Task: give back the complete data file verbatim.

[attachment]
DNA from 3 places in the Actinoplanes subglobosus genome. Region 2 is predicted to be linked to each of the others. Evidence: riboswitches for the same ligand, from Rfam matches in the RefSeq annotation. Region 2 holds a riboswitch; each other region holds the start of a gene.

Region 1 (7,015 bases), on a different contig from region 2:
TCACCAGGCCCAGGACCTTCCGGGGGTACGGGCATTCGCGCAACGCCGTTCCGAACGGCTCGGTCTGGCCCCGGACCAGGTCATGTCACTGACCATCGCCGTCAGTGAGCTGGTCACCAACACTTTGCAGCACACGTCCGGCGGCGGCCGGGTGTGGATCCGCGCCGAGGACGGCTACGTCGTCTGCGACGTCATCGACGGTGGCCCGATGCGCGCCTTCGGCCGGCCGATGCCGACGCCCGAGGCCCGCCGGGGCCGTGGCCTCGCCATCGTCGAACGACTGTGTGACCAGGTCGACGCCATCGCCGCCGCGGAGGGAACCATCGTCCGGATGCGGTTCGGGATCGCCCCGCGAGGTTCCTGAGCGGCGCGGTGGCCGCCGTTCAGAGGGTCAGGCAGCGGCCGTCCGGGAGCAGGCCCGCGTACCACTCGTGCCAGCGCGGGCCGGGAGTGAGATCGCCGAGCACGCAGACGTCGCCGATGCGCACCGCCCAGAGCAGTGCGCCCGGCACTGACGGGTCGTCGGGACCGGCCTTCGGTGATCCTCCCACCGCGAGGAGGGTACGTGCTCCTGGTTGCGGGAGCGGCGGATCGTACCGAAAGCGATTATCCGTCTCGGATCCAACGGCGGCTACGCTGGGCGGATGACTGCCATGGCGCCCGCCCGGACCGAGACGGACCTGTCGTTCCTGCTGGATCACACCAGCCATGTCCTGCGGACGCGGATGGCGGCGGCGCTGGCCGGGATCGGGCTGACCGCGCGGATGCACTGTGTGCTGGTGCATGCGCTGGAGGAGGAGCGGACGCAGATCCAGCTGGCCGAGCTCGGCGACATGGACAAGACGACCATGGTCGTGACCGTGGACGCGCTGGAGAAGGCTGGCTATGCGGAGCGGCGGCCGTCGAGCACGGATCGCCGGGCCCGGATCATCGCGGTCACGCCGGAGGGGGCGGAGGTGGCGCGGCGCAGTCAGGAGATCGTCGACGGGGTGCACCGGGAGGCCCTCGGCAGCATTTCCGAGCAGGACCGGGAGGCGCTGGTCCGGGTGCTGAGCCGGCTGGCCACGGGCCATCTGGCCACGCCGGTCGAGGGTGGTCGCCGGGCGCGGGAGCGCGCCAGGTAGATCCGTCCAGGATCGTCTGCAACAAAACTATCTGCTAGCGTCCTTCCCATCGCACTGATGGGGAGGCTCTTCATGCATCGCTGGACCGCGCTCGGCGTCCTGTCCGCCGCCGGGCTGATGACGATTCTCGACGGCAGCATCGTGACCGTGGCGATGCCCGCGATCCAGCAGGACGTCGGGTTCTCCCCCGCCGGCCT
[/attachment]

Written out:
DNA from 3 places in the Actinoplanes subglobosus genome. Region 2 is predicted to be linked to each of the others. Evidence: riboswitches for the same ligand, from Rfam matches in the RefSeq annotation. Region 2 holds a riboswitch; each other region holds the start of a gene.

Region 1 (7,015 bases), on a different contig from region 2:
TCACCAGGCCCAGGACCTTCCGGGGGTACGGGCATTCGCGCAACGCCGTTCCGAACGGCTCGGTCTGGCCCCGGACCAGGTCATGTCACTGACCATCGCCGTCAGTGAGCTGGTCACCAACACTTTGCAGCACACGTCCGGCGGCGGCCGGGTGTGGATCCGCGCCGAGGACGGCTACGTCGTCTGCGACGTCATCGACGGTGGCCCGATGCGCGCCTTCGGCCGGCCGATGCCGACGCCCGAGGCCCGCCGGGGCCGTGGCCTCGCCATCGTCGAACGACTGTGTGACCAGGTCGACGCCATCGCCGCCGCGGAGGGAACCATCGTCCGGATGCGGTTCGGGATCGCCCCGCGAGGTTCCTGAGCGGCGCGGTGGCCGCCGTTCAGAGGGTCAGGCAGCGGCCGTCCGGGAGCAGGCCCGCGTACCACTCGTGCCAGCGCGGGCCGGGAGTGAGATCGCCGAGCACGCAGACGTCGCCGATGCGCACCGCCCAGAGCAGTGCGCCCGGCACTGACGGGTCGTCGGGACCGGCCTTCGGTGATCCTCCCACCGCGAGGAGGGTACGTGCTCCTGGTTGCGGGAGCGGCGGATCGTACCGAAAGCGATTATCCGTCTCGGATCCAACGGCGGCTACGCTGGGCGGATGACTGCCATGGCGCCCGCCCGGACCGAGACGGACCTGTCGTTCCTGCTGGATCACACCAGCCATGTCCTGCGGACGCGGATGGCGGCGGCGCTGGCCGGGATCGGGCTGACCGCGCGGATGCACTGTGTGCTGGTGCATGCGCTGGAGGAGGAGCGGACGCAGATCCAGCTGGCCGAGCTCGGCGACATGGACAAGACGACCATGGTCGTGACCGTGGACGCGCTGGAGAAGGCTGGCTATGCGGAGCGGCGGCCGTCGAGCACGGATCGCCGGGCCCGGATCATCGCGGTCACGCCGGAGGGGGCGGAGGTGGCGCGGCGCAGTCAGGAGATCGTCGACGGGGTGCACCGGGAGGCCCTCGGCAGCATTTCCGAGCAGGACCGGGAGGCGCTGGTCCGGGTGCTGAGCCGGCTGGCCACGGGCCATCTGGCCACGCCGGTCGAGGGTGGTCGCCGGGCGCGGGAGCGCGCCAGGTAGATCCGTCCAGGATCGTCTGCAACAAAACTATCTGCTAGCGTCCTTCCCATCGCACTGATGGGGAGGCTCTTCATGCATCGCTGGACCGCGCTCGGCGTCCTGTCCGCCGCCGGGCTGATGACGATTCTCGACGGCAGCATCGTGACCGTGGCGATGCCCGCGATCCAGCAGGACGTCGGGTTCTCCCCCGCCGGCCT